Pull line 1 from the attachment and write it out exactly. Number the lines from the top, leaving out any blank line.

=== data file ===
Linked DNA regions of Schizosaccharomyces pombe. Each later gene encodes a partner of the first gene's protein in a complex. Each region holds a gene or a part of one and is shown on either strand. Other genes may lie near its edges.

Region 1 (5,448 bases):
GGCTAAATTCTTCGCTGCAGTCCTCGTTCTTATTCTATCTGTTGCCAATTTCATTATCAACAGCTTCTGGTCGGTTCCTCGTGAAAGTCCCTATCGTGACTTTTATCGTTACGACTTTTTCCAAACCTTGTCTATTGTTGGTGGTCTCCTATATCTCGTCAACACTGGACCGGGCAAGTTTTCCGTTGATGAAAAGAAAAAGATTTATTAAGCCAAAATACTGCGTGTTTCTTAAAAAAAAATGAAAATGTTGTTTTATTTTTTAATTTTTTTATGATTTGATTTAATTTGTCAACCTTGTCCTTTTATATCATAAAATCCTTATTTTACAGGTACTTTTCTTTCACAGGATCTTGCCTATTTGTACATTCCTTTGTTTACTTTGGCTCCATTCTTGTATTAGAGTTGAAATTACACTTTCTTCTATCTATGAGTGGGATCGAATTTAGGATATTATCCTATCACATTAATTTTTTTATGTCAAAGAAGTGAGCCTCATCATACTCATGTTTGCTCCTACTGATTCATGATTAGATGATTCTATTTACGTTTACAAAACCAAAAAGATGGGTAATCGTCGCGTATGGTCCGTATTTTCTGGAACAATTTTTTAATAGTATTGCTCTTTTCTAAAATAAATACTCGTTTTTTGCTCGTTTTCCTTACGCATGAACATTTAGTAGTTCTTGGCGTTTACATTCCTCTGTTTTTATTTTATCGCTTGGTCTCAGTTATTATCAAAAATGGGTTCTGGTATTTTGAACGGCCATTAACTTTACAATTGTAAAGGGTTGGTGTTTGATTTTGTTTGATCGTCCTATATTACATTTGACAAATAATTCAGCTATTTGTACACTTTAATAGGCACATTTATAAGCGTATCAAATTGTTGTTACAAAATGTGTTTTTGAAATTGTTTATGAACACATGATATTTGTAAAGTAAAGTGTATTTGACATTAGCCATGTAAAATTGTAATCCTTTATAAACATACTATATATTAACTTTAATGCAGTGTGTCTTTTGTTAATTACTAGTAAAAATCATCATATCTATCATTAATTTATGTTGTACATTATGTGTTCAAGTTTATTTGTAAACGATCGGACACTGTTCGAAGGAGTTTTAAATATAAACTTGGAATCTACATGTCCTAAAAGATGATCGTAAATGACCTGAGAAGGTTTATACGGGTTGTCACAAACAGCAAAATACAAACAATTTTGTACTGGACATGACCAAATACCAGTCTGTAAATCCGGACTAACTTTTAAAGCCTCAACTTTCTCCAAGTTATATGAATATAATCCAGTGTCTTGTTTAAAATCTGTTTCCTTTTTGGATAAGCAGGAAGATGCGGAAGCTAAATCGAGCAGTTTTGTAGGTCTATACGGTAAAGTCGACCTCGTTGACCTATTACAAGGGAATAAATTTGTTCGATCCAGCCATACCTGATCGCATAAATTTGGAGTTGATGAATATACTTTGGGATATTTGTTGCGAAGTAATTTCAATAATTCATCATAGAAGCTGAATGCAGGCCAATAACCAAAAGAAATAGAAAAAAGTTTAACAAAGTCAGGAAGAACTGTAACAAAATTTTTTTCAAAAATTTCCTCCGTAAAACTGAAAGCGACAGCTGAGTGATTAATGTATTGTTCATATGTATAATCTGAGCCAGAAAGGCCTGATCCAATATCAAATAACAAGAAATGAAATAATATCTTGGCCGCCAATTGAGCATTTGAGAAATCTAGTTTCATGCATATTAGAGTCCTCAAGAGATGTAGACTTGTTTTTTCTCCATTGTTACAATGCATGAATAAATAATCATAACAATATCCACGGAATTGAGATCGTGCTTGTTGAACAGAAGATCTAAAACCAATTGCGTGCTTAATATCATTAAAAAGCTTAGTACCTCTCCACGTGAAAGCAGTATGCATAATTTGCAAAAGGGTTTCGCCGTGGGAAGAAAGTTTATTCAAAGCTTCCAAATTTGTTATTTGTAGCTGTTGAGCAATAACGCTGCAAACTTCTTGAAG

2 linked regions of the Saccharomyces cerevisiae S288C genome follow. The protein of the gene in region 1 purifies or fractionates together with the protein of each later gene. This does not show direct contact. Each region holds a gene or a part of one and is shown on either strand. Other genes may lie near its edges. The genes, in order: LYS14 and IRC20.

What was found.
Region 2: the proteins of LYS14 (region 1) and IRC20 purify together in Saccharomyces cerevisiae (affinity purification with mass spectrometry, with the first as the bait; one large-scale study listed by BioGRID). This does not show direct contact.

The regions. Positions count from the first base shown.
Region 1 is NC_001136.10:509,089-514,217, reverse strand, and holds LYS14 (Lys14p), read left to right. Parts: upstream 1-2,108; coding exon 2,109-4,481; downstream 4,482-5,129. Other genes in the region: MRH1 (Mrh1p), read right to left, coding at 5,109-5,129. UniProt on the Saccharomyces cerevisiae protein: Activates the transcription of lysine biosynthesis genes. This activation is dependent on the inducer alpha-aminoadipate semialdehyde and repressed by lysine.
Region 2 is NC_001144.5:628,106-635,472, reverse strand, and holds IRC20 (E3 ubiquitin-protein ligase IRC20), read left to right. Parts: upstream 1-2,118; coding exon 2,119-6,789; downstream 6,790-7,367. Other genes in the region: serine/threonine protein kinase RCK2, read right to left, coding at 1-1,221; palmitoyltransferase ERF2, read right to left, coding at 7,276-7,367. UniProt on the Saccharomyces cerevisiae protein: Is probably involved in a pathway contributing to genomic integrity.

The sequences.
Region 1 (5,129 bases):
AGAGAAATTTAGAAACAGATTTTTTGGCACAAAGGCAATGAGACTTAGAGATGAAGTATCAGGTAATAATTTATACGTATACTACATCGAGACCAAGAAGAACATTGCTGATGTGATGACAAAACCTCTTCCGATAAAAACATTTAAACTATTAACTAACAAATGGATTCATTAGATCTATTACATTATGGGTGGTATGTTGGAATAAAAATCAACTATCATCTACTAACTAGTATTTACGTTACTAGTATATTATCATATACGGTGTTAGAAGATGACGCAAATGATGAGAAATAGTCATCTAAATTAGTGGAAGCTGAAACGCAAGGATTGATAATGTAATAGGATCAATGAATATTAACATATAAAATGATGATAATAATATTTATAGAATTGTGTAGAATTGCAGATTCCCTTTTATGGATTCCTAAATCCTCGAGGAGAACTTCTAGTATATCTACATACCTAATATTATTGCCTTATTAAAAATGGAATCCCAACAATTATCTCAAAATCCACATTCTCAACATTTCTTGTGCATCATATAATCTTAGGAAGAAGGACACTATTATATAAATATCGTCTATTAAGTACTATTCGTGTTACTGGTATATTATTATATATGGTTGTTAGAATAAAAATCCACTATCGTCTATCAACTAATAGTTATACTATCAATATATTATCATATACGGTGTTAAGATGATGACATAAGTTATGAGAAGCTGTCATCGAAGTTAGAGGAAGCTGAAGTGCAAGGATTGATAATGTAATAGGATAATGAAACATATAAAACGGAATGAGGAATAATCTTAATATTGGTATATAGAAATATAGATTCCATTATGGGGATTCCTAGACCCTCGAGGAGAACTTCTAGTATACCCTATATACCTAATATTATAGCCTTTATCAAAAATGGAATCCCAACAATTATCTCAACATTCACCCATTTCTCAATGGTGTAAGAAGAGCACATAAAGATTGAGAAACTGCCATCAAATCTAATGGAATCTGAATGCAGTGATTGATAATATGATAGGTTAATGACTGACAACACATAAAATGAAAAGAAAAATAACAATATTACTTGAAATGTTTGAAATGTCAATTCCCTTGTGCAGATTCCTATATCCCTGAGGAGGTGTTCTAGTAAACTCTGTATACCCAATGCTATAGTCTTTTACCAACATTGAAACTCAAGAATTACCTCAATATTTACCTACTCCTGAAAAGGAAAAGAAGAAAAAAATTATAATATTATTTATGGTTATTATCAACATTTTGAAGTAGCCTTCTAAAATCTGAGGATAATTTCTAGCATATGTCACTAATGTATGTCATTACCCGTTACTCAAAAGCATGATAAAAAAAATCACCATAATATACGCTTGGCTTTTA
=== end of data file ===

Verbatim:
Linked DNA regions of Schizosaccharomyces pombe. Each later gene encodes a partner of the first gene's protein in a complex. Each region holds a gene or a part of one and is shown on either strand. Other genes may lie near its edges.